Wizards announcer apologizes to Kevin Porter Jr. for mistaken allusion to player's dead father – USA TODAY

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A Washington Wizards announcer apologized for a questionable reference to Kevin Porter Jr.’s dead father, who was killed in a shooting, after the Houston Rockets guard hit a buzzer-beating 3-pointer Wednesday against Washington.
“You’ve got to give credit. Kevin Porter Jr., like his dad, pulled that trigger right at the right time,” Wizards broadcaster Glenn Consor said on-air after Porter’s shot gave Washington a 114-111 win.
In social media posts, Consor apologized, saying he mistook Porter Jr. for the son of former NBA player Kevin Porter, who played for the Washington franchise in the 1970s and 1980s.
“Please allow me to take this opportunity to sincerely apologize to Ken Porter Jr., his family and the Rockets organization for the comments I made during last night’s game,” Consor wrote. “I mistakenly thought Kevin was the son of former Washington player Kevin Porter and was unaware that the words I choose to describe the game-winning shot would be in any way hurtful or insensitive. I have reached out to Kevin to personally apologize and hope to be able to talk with him soon.”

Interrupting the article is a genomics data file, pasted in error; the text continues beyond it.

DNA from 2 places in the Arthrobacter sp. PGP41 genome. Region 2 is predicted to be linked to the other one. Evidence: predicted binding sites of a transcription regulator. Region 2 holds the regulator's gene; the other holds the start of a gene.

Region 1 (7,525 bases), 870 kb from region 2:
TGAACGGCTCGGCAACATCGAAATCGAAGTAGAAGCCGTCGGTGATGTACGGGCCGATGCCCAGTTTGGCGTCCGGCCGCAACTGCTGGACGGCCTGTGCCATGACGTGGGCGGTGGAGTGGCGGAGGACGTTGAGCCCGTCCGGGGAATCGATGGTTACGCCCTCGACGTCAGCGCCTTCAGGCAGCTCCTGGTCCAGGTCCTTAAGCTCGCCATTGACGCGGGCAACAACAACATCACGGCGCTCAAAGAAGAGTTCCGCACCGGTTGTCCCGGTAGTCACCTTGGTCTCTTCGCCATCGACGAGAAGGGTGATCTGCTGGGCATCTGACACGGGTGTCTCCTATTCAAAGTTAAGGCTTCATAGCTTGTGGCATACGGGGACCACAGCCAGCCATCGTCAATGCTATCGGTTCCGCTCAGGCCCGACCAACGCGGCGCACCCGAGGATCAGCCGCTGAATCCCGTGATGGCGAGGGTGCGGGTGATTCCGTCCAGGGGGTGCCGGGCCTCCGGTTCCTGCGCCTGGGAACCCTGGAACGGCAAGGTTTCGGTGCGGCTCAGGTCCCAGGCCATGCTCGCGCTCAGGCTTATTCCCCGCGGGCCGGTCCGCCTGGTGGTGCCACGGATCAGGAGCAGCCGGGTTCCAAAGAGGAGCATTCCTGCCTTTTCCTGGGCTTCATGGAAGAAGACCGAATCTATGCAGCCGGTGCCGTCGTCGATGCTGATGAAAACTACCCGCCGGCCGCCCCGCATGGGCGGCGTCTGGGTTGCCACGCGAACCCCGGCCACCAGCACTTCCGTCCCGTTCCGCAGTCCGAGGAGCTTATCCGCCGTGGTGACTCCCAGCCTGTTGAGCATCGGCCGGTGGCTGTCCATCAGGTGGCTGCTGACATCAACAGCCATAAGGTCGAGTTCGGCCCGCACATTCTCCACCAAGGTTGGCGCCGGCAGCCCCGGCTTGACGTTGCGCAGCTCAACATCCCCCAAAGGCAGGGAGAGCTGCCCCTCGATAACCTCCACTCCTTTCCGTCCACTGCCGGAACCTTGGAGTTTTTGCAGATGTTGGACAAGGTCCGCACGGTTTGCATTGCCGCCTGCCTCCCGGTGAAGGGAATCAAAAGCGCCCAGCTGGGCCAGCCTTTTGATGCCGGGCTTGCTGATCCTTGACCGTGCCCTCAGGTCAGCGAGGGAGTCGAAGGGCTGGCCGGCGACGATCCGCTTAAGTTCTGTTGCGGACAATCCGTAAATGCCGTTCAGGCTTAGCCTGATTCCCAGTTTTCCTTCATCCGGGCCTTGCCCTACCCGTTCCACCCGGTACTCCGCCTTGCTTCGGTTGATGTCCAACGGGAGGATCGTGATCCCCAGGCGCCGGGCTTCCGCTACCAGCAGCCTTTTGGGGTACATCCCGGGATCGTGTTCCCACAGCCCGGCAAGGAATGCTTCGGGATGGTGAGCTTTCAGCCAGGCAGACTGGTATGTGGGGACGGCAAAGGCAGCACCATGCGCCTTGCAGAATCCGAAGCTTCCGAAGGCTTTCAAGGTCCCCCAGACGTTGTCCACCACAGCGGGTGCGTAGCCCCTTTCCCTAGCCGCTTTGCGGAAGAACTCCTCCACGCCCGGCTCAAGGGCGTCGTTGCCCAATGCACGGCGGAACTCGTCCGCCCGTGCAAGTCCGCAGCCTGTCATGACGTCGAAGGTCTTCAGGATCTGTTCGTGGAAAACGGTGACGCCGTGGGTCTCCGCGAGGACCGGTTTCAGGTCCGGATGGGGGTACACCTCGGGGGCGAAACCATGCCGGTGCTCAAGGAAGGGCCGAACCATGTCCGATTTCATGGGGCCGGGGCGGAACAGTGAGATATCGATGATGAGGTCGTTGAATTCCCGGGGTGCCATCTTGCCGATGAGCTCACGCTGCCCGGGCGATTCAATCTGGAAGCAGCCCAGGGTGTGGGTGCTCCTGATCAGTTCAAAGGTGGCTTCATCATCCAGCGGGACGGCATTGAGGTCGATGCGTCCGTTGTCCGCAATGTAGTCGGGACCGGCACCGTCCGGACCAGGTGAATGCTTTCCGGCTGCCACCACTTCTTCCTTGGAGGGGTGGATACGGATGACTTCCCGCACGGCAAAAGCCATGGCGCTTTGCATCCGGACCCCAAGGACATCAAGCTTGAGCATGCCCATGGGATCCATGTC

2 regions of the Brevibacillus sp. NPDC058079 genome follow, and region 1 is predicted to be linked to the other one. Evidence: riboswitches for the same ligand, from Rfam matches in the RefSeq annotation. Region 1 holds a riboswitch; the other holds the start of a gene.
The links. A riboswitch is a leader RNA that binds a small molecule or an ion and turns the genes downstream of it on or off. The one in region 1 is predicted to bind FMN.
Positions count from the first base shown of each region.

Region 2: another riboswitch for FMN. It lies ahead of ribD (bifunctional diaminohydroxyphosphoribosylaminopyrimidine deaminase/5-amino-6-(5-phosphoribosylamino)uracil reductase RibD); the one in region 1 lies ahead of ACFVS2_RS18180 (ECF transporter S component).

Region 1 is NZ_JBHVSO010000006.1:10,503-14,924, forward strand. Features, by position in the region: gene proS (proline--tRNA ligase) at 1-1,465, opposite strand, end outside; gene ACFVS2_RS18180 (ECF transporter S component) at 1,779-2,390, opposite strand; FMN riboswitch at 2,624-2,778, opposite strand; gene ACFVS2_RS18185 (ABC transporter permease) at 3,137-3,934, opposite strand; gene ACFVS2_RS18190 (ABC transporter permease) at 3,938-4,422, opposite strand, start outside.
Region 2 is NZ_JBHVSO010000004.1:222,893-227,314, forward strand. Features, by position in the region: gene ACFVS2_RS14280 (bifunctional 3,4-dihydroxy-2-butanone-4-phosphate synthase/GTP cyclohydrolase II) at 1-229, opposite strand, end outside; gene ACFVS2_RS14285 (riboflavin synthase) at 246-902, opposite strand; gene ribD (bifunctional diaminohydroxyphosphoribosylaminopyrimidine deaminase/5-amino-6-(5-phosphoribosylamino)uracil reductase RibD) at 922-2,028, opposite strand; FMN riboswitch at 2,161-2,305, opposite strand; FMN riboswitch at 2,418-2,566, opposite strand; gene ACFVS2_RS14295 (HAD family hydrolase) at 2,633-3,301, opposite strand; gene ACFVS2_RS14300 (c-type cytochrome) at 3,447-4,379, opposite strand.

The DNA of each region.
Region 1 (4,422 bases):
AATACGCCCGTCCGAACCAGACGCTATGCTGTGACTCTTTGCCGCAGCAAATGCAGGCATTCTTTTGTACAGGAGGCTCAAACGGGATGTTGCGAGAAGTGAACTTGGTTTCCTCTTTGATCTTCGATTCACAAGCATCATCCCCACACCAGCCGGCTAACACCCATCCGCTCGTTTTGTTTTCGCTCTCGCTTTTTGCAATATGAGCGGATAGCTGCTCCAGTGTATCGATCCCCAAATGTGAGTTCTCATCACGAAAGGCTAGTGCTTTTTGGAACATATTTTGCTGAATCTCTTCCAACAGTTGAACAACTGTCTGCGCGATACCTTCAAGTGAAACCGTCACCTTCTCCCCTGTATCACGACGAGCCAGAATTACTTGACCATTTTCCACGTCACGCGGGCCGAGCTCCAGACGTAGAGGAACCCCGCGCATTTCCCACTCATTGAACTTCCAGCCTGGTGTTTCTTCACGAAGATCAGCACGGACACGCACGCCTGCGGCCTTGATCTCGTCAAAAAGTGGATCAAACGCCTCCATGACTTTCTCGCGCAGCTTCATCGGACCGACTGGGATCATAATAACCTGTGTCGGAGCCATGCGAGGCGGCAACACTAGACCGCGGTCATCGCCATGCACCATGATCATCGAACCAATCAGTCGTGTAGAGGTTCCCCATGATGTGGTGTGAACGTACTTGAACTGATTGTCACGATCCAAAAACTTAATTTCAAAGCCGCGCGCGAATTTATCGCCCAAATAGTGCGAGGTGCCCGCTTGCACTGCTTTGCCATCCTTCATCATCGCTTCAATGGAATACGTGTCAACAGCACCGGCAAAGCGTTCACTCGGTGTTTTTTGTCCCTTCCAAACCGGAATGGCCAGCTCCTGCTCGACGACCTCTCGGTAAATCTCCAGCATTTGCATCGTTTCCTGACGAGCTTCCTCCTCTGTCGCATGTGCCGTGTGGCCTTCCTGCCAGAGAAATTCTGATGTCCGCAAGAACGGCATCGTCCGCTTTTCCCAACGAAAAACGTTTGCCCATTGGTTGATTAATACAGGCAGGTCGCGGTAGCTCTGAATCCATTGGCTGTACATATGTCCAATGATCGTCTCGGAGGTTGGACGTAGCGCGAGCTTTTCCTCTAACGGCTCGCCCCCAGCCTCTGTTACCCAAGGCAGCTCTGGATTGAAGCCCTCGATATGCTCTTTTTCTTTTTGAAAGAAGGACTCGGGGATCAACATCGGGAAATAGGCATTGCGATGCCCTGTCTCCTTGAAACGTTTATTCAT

Porter Jr.’s father, Bryan Kevin Porter Sr., pleaded guilty to first-degree manslaughter in a shooting death of a 14-year-old girl in 1993. He was sentenced to 4 1/2 years in prison. Porter Sr. died in 2004 after being shot in a South Seattle bar. The Rocket’s star was 4 years old when his father was killed.
Consor’s comment was met by backlash on social media. Kevin Porter, now 72 and not the father of the Rockets’ Porter Jr., played in the NBA for a decade after being drafted by the Baltimore Bullets in 1972.
Los Angeles Lakers star LeBron James criticized Consor’s comments before Consor released his apology. Cleveland Cavs forward Kevin Love tweeted, “Healthy discussion to be had here…Context is everything. I know Glenn is well respected within the League. Our blink reaction as players is/was to protect one of our own.”
Contact Analis Bailey at aabailey@usatoday.com or on Twitter @analisbailey.


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